Current issue: 56(2)
Under compilation: 56(3)
The article presents the background of increment calculations and periodic measurements of forests, as well the historical development of increment calculations in North-America, Middle-Europe, Scandinavia and Finland. The measurements and calculations are presented for individual trees, for a forest stand and for the total resource of a normal forest stand.
The practice of increment calculations has still some problems regarding the measurements of standing and harvested trees. The article discusses some ways to overcome the problems.
To achieve a continuous and constant timber flow over a longer time period, the forest holding structure should be close to normal forest or regulated forest. Concept of normal forest is presented as the model of achieving the highest possible sustainable yield and hence also the best economic return. The article discusses the regulations on the management of a forest holding with the view on regulating the forest yield.
Felling need to be planned according to the forest site and tree species. The main tree species for silvicultural purposes are pine, spruce and birch. After the widely used controlled burning of forests the state of Finnish forests is mostly weak and far from the “normal forest”. Majority of forests are of young and there are lots of broadleaved forests. Because of the great variation of the forest sites and their productivity as well as the small size of holdings in Finland, the selection of forest management regime, mainly the felling style (clear cut or light selection) is also important. The idea of management plans is represented.
The article is fifth part of a series of papers on fully stocked natural normal stands on mineral soils in Finland. This part studies the stands in Northern Lapland, dominated by Scots pine (Pinus sylvestris L.). This investigation was concerned mainly with Scotch pine stands, using Norway spruce (Picea abies (L.) H. Karst.) and birch (Betula sp.) stands for comparison only. 107 sample plots were measured.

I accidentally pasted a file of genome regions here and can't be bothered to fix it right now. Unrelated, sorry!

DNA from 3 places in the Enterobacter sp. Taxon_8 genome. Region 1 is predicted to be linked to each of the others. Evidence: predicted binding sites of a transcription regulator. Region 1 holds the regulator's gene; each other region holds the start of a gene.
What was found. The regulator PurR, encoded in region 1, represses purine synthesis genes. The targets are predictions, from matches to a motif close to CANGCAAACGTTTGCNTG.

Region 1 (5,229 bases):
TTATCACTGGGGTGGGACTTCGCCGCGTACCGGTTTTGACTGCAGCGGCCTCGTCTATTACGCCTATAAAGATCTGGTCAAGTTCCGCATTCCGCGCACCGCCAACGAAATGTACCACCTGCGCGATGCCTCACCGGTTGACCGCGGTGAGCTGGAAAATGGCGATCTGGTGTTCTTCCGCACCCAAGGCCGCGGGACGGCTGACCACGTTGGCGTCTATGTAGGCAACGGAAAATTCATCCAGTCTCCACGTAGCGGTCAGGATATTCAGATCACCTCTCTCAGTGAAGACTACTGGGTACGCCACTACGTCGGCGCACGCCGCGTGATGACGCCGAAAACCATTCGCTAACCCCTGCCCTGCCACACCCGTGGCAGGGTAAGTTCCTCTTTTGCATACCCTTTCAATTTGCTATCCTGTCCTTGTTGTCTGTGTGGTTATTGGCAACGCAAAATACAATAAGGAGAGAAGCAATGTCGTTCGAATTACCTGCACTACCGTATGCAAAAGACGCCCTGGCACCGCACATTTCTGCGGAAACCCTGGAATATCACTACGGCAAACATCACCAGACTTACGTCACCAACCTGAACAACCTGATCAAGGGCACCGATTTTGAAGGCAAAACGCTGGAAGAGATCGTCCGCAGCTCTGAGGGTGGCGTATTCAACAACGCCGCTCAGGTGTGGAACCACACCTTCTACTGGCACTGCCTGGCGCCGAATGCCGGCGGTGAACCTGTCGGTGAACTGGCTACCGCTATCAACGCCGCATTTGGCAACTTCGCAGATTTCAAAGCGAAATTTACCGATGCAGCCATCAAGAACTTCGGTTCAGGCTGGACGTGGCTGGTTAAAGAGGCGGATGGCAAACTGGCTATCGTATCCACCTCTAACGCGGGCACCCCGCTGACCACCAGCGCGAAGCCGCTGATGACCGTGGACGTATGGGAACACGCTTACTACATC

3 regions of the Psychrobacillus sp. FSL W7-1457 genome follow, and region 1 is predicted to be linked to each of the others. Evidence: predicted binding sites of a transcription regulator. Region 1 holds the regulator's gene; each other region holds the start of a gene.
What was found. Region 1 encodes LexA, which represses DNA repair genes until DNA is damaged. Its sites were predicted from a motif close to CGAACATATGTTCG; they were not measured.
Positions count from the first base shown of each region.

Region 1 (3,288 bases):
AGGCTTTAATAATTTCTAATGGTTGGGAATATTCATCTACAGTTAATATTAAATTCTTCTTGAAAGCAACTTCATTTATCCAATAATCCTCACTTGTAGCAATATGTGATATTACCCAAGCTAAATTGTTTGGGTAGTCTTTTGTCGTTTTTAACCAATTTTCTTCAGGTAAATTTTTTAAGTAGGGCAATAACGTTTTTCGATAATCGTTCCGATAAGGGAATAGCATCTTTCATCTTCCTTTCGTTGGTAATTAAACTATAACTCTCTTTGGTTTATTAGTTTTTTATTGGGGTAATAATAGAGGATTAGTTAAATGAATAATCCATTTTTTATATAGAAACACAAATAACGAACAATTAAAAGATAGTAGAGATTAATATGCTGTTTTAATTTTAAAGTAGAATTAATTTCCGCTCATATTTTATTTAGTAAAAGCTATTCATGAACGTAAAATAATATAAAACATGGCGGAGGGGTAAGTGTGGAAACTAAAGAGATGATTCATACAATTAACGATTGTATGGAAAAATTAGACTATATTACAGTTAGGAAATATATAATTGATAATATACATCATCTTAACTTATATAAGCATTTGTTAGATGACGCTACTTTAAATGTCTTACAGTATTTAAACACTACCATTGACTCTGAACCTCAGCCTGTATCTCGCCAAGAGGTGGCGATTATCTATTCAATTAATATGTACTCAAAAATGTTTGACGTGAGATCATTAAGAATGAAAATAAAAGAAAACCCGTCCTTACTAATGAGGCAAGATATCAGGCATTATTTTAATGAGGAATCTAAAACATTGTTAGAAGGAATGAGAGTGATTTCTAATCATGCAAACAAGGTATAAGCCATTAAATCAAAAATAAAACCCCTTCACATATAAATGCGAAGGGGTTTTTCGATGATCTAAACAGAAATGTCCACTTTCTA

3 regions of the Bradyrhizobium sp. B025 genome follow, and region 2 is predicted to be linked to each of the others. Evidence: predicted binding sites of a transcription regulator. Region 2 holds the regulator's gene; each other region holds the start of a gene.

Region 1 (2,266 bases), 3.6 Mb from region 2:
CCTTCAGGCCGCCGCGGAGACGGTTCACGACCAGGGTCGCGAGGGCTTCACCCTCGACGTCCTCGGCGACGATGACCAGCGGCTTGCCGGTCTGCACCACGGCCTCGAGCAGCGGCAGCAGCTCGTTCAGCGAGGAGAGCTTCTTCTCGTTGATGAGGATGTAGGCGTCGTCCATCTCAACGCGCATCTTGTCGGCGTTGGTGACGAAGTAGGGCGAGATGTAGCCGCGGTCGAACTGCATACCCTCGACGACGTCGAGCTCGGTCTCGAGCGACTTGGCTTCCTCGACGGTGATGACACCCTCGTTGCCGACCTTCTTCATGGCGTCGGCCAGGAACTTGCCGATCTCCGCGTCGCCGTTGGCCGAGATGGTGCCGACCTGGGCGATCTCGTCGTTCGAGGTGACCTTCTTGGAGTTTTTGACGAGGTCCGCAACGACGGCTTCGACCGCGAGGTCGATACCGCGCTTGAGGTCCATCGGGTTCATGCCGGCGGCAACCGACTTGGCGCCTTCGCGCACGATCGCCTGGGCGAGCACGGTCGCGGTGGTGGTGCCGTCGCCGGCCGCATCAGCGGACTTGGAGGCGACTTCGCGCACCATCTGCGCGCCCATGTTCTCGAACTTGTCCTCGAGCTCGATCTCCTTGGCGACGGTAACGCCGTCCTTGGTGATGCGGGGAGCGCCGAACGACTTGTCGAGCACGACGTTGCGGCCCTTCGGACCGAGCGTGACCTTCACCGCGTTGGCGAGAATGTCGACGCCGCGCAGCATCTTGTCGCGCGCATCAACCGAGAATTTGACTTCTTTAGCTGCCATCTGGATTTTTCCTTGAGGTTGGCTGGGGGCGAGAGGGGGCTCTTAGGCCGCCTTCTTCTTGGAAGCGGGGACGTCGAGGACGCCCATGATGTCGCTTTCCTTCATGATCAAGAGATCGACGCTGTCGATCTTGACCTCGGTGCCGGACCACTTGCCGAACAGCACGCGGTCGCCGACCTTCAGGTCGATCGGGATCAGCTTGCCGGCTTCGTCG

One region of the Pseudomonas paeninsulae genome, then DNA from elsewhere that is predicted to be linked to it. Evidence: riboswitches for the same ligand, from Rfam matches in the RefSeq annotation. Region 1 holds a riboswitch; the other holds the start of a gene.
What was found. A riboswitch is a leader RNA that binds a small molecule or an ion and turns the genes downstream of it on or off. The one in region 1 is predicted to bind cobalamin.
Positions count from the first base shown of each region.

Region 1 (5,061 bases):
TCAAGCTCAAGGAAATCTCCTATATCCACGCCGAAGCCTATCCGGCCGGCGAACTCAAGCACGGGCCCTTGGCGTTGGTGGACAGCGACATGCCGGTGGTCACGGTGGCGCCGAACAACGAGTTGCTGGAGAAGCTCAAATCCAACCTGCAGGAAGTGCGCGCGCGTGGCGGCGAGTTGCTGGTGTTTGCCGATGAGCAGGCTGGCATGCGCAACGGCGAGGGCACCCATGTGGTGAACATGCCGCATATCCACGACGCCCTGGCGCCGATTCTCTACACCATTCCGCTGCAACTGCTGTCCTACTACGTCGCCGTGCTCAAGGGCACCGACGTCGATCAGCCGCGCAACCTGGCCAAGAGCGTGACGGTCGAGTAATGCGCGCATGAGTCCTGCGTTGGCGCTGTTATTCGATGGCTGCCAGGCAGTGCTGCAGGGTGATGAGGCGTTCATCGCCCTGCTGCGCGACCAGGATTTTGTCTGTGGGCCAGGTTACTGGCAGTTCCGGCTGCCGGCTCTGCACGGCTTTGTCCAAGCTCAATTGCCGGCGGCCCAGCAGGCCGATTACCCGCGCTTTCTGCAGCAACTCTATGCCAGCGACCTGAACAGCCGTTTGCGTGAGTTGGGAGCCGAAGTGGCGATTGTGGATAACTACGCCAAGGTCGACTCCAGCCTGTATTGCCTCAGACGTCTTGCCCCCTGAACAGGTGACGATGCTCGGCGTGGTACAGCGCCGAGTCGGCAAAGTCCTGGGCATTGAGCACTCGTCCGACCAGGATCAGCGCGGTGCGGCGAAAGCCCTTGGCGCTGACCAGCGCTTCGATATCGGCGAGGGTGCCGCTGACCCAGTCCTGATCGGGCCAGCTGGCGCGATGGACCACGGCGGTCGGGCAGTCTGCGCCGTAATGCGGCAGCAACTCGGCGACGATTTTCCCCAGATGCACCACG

The most common forest types in the area are Empetrum-Myrtillus-(Cladina) type, EM(C1), Ericacea-Cladinae type, ErCIT, P-L, and Cladina type, C1T. Stand development is more rapid and wood production greater in EM(C1) type than ErCIT, while the C1T stands are further behind in all respects. The average differences in stand characteristics between forest types are roughly similar, but for cubic volume and total production less, than between the more southerly forest types. Measurements made from increment cores taken at breast height have confirmed that variation of the pine annual ring width has on average been very considerable, in accordance with the climatic, mainly temperature, variations, in the investigation area close to the north pine forest limit.
The few plots from birch and spruce stands measured as samples in the northern Lapland investigation area indicate the generally poor development and wood production of these stands by comparison with pine stands.
The PDF includes a summary in English.
The article is third part of a series of papers on fully stocked natural normal stands on mineral soils in Finland. This part studies area between the ca. 62nd and 66nd parallels of the strip of land on the Gulf of Bothnia stretching from the coast to an altitude of 150 m above the sea level. The material consists of 121 sample plots in Scots pine (Pinus sylvestris L.) stands, 36 sample plots in Norway spruce (Picea abies (L.) H. Karst.) and 22 sample plots in birch (Betula sp.) stands.
Since the vegetation gradually changes from south to north, it was considered necessary to separate sub-types (marked s.) for certain southern-central forest types; these are poorer in vegetation but obviously more generally found than the main types. The Myrtillus s. sub-type shows slower development of pine stands than the Myrtillus type. The number of stems on the former is greater, owing to the slow initial development, but the mean diameter and height are smaller than on the latter. The difference in volume and growth increases with age. The slower the rate of self-thinning on the sub-type has the effect that the differences in total production are small.
The Vaccinium sub-type s. (VTs.) is poorer in vegetation than the southern-central type, differs from VT less than was the difference in the MT sub-types. The Empetrum-Vaccinium type (EVT) in general differs considerably from the VT but less from the VTs., in relation to which the difference shows mainly in the volume and total production. The EVT differs from the Calluna type as regards in all stand characteristics.
The results of this study suggest that the s.c. sub-type MT could be placed between the types MT and VT. This has significance especially in forest mensuration. However, in practical forest inventories it would seem possible to combine MT and MTs. to avoid having too many site classes. The types VT and VTs. can generally be considered nearly as one type. Similarly, CT and ECT (Empetrum-Calluna type) may be regarded as one site group. The differences may also partly be due to differences in early treatment of the forests.
The PDF includes a summary in English.